July 29, 2019 | Abby Caviness
If you have ever traveled a long distance, across multiple time zones, odds are you have experienced jet lag. Changing your body’s sleeping and eating schedule so rapidly can have some negative effects on your body and your health. However, while it is nearly impossible to eliminate this sleep disruption on far-away trips, there are some ways you can lessen its effects. To assist you in improving your travel experience, USHEALTH Group® is giving you the run-down on jet lag and what you can do to make adapting easier.*
What is Jet Lag?
According to WebMD, jet lag is a temporary sleep disorder that occurs when you travel quickly across multiple time zones.1 In fact, the more time zones you cross, the longer and more intense your symptoms are likely to be. For some, it takes up to one full day for each time zone crossed for their body to adapt to the local time. However, if you are traveling east to west, symptoms could last only half the number of time zones crossed, while traveling west to east often takes longer. This is due to the body “losing time,” which often has a greater effect on the body.
What Causes Jet Lag?
Every person is controlled by a biological clock—known as their circadian rhythm—which helps control when we wake up and fall asleep.1 Your circadian rhythm is regulated by a variety of factors, including light exposure, mealtimes, social engagement, and activities. So, when any one of those factors is manipulated, your internal clock is disrupted and desynchronized, causing a sleep disorder.
Additionally, a 2007 study by the New England Journal of Medicine revealed additional factors that aggravate the symptoms. For example, the pressurized air cabins in airplanes cause lower oxygen in the blood, making passengers feel uncomfortable and dehydrated. Because of this, passengers may have trouble falling asleep on planes when trying to adjust to a new time zone.
Risk Factors of Jet Lag
The symptoms can vary based on several aspects of your trip. So, a big part of reducing the effects is knowing some of the factors that can increase its symptoms. For example:2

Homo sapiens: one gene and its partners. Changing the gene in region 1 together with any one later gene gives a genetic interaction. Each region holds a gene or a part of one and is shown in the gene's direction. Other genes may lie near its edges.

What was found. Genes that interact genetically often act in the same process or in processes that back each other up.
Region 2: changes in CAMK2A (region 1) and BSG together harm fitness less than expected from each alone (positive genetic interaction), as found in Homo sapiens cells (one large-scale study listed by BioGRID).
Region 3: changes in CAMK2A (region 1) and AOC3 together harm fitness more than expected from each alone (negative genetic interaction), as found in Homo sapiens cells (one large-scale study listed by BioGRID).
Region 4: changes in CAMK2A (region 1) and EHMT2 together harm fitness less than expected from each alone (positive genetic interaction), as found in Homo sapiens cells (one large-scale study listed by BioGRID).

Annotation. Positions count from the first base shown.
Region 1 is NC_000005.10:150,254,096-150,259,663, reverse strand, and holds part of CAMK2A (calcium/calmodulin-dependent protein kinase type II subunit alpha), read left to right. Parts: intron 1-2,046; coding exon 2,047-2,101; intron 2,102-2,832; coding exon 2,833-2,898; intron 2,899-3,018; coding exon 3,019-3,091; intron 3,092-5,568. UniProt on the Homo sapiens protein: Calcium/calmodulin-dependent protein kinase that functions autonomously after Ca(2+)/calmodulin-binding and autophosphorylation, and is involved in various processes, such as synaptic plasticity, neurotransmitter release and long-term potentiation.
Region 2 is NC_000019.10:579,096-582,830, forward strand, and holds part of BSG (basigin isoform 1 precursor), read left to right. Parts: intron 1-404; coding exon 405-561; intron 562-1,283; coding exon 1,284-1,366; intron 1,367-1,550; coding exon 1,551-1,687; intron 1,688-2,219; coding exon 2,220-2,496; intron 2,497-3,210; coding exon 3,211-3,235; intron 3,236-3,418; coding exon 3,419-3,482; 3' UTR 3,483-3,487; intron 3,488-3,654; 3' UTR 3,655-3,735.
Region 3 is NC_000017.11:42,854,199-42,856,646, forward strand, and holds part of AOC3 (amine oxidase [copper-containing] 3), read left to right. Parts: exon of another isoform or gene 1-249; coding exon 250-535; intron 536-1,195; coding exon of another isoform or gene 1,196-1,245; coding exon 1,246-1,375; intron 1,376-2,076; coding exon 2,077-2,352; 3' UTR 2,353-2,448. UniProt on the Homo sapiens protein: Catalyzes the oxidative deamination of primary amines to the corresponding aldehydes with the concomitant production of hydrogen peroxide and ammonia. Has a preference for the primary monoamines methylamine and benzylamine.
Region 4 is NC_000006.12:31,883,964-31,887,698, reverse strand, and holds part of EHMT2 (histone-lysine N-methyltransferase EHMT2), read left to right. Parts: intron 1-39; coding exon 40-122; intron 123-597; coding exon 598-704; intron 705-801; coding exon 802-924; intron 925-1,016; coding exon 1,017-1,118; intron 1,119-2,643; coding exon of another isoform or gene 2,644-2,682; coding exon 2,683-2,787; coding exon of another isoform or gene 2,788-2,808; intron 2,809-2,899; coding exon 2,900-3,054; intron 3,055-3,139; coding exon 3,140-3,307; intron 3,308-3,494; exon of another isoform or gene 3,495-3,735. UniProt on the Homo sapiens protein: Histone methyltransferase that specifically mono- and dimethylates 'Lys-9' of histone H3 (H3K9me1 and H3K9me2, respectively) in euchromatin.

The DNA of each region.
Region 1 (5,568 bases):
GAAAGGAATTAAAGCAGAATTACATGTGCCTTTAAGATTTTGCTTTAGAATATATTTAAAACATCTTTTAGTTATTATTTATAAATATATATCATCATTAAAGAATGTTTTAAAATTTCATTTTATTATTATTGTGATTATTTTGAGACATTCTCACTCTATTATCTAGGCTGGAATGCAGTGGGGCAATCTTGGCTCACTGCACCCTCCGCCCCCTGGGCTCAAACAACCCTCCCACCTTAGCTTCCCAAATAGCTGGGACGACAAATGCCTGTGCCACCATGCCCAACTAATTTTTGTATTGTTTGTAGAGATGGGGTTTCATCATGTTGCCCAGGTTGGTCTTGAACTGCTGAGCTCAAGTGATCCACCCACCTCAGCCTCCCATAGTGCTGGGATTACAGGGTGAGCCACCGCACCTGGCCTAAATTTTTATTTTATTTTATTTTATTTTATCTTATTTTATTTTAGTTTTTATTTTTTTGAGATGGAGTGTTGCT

- Number of time zones crossed
- Flying east
- Being a frequent flyer
- Being an older adult
These factors aggravate the symptoms and can make your vacation less enjoyable. So, what are these symptoms and how bad can they really be? Keep reading to find out!
Jet Lag Symptoms
Besides disturbed sleep—insomnia, waking up too early, or excessive sleepiness—jet lag can cause some additional, undesirable symptoms, including:3
- Tiredness and fatigue
- Feeling slightly disoriented and confused
- Minor gastrointestinal issues, including upset stomach and diarrhea
- Excessive sleepiness
While everyone experiences jet lag differently and their symptoms may vary, these issues can easily get in the way of an enjoyable vacation. So, start preparing now and educate yourself on some ways to prevent and treat these symptoms before it is too late, and they ruin your trip!
Prevention and Treatment
Before you leave
There are two points in which you can take action to ease the effects: before you leave and while you are on your trip. Before you leave, you will work on preventing jet lag. While it is harder to prevent jet lag the further your travel, there are some ways to make the experience at least a bit more enjoyable. These include:4
- Snoozing on the plane
- Selecting flight times strategically
- Taking power naps
- Planning for extra days
- Anticipating the change by gradually adjusting your schedule
- Avoiding alcohol and caffeine
On the trip
However, if you are already on your trip, did not plan very well, and are feeling the effects of jet lag encroaching on your relaxation, these are a few ways to treat your symptoms:4
- Soak up the sun during prime daylight hours
- Use light therapy to cue your body’s internal clock
- Try melatonin to trigger your body to sleep
- Take sleeping tablets to combat insomnia
- Eat at standard meal times
If you take some of these items and incorporate them into your planning, you might have a better chance of winning the fight against jet lag. In any case, though you may still feel the effects, they may not hit you full-force like they would have if you had not planned ahead.
Jet lag is just a part of traveling long distances, and the better you prepare for it, the smoother your vacation will go and the healthier you will be. The symptoms, if not properly treated, can take a toll on your health and make you miserable, so make sure you take care of yourself and your family by following some of these tips!
*This material is provided by USHEALTH Group for informational/educational purposes only and should not replace medical/clinical advice or direction from your health care provider.
- Peri, Camille, “How to Cope With Jet Lag,” WebMD.com, last modified January 19, 2010, https://www.webmd.com/sleep-disorders/features/jet-lag-remedies#1
- Mayo Clinic Staff, “Jet lag disorder,” MayoClinic.org, published September 11, 2018, https://www.mayoclinic.org/diseases-conditions/jet-lag/symptoms-causes/syc-20374027
- Holland, Kimberly, “What Causes Jet Lag and What Can You Do to Manage and Prevent the Symptoms?” Healthline.com, last modified August 22, 2017, https://www.healthline.com/health/jet-lag#treatment
- Nordqvist, Christian, “Jet lag: What it is and how to beat it,” last modified December 20, 2017, https://www.medicalnewstoday.com/articles/165339.php